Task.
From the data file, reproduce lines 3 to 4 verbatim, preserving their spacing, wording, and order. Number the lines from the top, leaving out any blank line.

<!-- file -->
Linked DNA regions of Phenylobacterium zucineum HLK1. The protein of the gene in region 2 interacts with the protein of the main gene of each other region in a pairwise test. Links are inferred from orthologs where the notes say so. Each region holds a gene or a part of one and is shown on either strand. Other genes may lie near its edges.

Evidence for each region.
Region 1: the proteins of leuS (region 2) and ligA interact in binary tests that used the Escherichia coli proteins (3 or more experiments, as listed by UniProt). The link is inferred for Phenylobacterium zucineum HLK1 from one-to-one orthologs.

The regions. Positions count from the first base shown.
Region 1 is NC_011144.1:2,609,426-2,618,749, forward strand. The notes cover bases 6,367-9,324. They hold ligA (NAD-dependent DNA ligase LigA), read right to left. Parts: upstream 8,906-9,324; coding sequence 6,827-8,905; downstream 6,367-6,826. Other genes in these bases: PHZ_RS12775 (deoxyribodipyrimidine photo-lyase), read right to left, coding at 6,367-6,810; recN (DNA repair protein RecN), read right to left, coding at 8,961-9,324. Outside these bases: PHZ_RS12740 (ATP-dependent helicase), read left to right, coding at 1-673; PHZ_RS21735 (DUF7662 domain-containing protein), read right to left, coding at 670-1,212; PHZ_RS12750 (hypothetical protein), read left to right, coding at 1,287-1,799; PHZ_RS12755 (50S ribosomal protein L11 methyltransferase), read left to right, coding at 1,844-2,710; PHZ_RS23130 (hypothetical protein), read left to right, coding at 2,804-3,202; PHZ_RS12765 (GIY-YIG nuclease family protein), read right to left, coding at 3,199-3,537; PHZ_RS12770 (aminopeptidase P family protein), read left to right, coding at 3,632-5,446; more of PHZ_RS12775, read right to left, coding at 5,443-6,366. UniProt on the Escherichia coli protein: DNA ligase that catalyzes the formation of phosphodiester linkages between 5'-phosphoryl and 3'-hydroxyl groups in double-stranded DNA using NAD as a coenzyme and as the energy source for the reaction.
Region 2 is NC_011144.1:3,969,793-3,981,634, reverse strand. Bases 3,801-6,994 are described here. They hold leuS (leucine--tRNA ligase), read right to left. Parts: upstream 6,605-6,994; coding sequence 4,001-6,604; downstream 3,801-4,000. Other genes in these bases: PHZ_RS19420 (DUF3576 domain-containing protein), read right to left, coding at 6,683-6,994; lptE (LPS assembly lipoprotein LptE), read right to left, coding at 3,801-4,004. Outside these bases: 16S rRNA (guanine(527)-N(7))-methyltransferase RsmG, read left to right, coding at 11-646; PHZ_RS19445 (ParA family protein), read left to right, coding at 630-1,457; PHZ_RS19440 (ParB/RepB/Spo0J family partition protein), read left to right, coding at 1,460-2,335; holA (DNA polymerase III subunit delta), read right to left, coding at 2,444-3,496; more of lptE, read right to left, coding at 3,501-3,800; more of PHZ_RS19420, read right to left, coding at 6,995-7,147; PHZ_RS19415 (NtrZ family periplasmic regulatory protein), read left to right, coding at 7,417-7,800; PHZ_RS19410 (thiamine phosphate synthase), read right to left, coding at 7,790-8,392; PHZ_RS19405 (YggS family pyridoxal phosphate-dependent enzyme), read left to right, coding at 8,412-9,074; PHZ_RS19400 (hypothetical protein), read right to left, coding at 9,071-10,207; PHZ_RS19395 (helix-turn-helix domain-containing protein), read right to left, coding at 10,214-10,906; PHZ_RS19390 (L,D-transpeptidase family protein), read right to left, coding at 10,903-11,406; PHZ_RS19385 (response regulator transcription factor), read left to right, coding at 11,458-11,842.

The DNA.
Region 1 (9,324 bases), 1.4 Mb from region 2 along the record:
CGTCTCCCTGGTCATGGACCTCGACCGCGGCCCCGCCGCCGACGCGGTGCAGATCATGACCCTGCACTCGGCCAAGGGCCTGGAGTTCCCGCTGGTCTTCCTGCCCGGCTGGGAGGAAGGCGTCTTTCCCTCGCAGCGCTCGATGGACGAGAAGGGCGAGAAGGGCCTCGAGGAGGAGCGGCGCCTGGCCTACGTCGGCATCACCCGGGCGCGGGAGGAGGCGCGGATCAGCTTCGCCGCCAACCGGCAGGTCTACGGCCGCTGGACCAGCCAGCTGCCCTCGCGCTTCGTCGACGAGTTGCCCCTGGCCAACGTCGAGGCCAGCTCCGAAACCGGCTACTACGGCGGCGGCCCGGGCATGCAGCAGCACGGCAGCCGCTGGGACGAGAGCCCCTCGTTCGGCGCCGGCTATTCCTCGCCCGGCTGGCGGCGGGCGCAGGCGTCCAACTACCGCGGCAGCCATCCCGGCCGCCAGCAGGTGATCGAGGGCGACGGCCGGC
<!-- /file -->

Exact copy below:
Region 1: the proteins of leuS (region 2) and ligA interact in binary tests that used the Escherichia coli proteins (3 or more experiments, as listed by UniProt). The link is inferred for Phenylobacterium zucineum HLK1 from one-to-one orthologs.

The regions. Positions count from the first base shown.